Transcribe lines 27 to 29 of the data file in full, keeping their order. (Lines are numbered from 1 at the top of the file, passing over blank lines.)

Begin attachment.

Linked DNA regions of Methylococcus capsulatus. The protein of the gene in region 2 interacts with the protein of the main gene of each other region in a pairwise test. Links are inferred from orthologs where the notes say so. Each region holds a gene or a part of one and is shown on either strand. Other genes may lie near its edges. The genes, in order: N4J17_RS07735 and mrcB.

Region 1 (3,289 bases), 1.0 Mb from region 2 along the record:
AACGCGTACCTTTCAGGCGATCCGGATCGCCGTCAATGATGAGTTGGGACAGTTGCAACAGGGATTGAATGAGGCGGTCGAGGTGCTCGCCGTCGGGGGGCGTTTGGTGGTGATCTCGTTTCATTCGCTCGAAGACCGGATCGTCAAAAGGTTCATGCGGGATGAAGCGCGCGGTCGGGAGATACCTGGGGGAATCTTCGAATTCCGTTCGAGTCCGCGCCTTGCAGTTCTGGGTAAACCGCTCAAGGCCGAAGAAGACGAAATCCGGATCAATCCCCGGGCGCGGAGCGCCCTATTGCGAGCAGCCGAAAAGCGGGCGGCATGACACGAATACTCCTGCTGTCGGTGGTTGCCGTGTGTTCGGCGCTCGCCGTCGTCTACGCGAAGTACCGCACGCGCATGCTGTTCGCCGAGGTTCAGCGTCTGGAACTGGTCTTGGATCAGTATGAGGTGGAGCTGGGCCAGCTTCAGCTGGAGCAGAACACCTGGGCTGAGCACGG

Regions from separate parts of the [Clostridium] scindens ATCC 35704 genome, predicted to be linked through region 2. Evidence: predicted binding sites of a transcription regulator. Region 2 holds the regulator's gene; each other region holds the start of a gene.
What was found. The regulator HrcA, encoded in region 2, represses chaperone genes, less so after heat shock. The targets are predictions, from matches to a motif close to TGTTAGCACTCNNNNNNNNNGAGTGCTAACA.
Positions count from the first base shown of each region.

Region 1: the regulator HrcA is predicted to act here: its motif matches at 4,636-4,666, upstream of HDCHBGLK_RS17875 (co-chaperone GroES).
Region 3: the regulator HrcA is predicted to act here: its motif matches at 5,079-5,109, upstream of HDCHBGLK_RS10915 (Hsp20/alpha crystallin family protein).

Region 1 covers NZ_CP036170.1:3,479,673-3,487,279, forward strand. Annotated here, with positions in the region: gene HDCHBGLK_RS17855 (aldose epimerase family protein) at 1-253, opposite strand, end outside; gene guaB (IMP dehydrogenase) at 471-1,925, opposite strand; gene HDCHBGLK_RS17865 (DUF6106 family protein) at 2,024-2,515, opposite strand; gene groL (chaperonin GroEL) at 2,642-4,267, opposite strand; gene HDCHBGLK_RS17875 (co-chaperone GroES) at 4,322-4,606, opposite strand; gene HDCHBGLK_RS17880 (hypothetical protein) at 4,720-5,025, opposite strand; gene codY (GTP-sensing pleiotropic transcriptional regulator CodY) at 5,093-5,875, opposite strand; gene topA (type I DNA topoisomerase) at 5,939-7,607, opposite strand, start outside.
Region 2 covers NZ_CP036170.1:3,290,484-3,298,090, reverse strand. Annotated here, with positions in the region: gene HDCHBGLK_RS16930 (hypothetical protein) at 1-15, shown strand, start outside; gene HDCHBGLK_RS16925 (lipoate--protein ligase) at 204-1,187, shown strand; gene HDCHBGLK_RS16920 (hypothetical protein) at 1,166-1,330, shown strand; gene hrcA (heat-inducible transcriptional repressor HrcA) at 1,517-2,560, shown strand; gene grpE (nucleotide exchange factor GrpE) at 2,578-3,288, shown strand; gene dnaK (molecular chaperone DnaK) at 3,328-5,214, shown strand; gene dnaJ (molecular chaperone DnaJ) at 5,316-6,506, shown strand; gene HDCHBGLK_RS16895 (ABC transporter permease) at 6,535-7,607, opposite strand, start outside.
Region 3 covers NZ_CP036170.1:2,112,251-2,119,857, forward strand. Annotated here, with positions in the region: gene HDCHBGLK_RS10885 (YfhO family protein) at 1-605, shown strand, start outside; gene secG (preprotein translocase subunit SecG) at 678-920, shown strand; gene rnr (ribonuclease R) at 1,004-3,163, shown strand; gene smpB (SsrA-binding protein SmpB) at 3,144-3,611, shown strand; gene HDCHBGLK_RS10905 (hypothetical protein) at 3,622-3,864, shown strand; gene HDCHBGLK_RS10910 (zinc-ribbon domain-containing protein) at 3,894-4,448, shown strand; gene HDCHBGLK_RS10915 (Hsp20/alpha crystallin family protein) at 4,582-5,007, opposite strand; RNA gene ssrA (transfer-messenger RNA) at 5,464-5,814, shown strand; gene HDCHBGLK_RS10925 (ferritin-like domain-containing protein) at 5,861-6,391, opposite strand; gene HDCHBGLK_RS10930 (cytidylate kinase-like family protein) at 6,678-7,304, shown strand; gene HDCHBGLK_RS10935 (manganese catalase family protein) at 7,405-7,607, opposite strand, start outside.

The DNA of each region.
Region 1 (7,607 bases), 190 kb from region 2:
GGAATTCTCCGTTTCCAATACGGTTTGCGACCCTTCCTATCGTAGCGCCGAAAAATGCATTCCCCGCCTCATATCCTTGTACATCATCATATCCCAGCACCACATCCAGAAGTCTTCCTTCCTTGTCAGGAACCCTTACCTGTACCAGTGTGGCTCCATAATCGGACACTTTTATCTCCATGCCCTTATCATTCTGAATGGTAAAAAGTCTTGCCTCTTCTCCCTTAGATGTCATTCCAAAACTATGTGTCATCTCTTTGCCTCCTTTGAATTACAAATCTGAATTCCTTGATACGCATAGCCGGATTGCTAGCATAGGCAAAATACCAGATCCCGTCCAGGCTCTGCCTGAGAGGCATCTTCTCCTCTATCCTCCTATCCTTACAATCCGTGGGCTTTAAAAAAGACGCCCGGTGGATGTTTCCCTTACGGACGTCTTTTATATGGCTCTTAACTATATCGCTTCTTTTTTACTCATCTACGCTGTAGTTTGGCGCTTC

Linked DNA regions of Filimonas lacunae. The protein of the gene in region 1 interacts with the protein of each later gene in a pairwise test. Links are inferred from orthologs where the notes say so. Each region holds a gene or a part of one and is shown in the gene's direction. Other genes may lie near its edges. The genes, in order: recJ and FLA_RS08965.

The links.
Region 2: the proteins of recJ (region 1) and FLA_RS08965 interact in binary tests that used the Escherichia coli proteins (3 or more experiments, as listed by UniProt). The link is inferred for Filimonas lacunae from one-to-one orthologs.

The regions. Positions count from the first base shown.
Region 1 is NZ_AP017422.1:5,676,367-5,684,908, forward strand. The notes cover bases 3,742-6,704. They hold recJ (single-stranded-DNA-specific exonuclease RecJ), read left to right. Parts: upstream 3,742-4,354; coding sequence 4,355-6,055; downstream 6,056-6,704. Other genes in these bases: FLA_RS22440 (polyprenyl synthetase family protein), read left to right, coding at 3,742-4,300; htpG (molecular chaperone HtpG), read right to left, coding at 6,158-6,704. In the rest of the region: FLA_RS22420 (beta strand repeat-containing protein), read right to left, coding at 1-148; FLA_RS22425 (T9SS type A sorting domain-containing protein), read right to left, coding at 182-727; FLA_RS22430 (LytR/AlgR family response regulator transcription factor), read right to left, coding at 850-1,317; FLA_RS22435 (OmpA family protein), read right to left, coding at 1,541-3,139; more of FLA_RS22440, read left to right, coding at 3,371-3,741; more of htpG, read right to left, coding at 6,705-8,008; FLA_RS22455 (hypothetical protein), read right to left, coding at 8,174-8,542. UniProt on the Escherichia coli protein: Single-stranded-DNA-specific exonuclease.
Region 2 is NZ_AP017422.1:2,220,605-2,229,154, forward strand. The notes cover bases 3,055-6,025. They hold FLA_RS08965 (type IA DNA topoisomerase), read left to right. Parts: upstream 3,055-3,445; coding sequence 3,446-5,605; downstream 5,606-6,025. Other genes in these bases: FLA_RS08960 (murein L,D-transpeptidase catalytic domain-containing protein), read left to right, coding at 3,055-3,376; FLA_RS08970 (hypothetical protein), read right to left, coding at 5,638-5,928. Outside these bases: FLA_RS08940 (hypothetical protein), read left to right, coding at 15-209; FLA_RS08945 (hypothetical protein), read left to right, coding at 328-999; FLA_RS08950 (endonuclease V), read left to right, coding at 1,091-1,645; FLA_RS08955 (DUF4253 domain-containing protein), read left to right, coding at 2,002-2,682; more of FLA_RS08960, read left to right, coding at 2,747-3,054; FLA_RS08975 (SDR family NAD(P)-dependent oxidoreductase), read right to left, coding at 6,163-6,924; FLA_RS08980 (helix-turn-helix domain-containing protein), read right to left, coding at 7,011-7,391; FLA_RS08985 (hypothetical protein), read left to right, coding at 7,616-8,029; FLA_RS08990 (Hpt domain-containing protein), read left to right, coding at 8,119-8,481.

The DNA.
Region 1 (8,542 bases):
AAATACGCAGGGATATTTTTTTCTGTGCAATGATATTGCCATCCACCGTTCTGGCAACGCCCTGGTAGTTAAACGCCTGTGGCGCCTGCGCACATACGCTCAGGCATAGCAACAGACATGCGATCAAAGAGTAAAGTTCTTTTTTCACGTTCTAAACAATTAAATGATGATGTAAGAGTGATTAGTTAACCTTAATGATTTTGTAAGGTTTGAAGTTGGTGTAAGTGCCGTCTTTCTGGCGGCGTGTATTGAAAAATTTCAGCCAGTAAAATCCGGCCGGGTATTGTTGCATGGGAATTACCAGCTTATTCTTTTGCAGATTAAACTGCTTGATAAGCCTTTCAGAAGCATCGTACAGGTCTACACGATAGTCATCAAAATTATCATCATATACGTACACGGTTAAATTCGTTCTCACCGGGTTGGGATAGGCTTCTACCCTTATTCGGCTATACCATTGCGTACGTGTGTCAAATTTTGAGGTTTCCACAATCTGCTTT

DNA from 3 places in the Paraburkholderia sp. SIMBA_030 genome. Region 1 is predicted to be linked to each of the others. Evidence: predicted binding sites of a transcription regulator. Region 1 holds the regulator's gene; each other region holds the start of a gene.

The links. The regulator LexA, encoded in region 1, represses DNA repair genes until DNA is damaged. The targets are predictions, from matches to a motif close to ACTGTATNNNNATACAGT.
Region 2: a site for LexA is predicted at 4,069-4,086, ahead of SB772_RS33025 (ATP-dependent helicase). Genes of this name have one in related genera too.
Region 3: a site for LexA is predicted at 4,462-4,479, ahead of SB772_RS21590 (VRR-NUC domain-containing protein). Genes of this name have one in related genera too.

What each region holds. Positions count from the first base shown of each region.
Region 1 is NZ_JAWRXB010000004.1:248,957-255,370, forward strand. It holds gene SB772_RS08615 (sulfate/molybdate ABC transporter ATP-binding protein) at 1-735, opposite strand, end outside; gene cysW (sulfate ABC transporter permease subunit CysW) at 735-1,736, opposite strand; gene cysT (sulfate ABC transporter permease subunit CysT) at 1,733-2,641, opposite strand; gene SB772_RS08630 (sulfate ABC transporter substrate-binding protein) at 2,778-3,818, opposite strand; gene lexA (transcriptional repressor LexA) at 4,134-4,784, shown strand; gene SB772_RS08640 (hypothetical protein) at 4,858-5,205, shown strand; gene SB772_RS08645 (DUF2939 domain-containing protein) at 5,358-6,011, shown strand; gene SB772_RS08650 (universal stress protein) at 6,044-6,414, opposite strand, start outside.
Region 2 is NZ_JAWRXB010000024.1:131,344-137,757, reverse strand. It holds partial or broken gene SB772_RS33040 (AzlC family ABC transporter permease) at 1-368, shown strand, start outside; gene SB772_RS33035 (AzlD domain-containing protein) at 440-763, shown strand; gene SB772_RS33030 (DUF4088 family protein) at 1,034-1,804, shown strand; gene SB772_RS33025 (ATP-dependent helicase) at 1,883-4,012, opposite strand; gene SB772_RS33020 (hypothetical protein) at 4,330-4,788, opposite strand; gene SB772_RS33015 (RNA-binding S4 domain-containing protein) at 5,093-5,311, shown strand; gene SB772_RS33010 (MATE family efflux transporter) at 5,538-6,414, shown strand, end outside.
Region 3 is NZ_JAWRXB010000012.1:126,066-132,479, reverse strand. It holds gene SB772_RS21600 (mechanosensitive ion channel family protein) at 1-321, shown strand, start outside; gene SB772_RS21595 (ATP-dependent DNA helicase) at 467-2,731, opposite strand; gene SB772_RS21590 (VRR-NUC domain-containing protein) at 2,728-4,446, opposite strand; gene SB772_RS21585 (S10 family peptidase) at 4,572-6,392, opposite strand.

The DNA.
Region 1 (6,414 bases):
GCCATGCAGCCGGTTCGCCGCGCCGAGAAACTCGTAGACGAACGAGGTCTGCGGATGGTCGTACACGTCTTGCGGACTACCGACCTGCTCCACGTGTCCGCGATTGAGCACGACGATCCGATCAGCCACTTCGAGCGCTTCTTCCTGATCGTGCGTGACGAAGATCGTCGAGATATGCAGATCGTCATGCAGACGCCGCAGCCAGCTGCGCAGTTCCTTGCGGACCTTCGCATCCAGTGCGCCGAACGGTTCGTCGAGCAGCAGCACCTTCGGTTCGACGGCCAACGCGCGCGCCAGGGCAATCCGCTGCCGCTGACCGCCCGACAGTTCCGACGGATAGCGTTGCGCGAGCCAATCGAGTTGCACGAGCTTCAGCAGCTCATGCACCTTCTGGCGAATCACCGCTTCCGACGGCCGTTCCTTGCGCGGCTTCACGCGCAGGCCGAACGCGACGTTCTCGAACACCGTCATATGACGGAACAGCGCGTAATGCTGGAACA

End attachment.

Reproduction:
Region 3: a site for LexA is predicted at 4,462-4,479, ahead of SB772_RS21590 (VRR-NUC domain-containing protein). Genes of this name have one in related genera too.

What each region holds. Positions count from the first base shown of each region.
Region 1 is NZ_JAWRXB010000004.1:248,957-255,370, forward strand. It holds gene SB772_RS08615 (sulfate/molybdate ABC transporter ATP-binding protein) at 1-735, opposite strand, end outside; gene cysW (sulfate ABC transporter permease subunit CysW) at 735-1,736, opposite strand; gene cysT (sulfate ABC transporter permease subunit CysT) at 1,733-2,641, opposite strand; gene SB772_RS08630 (sulfate ABC transporter substrate-binding protein) at 2,778-3,818, opposite strand; gene lexA (transcriptional repressor LexA) at 4,134-4,784, shown strand; gene SB772_RS08640 (hypothetical protein) at 4,858-5,205, shown strand; gene SB772_RS08645 (DUF2939 domain-containing protein) at 5,358-6,011, shown strand; gene SB772_RS08650 (universal stress protein) at 6,044-6,414, opposite strand, start outside.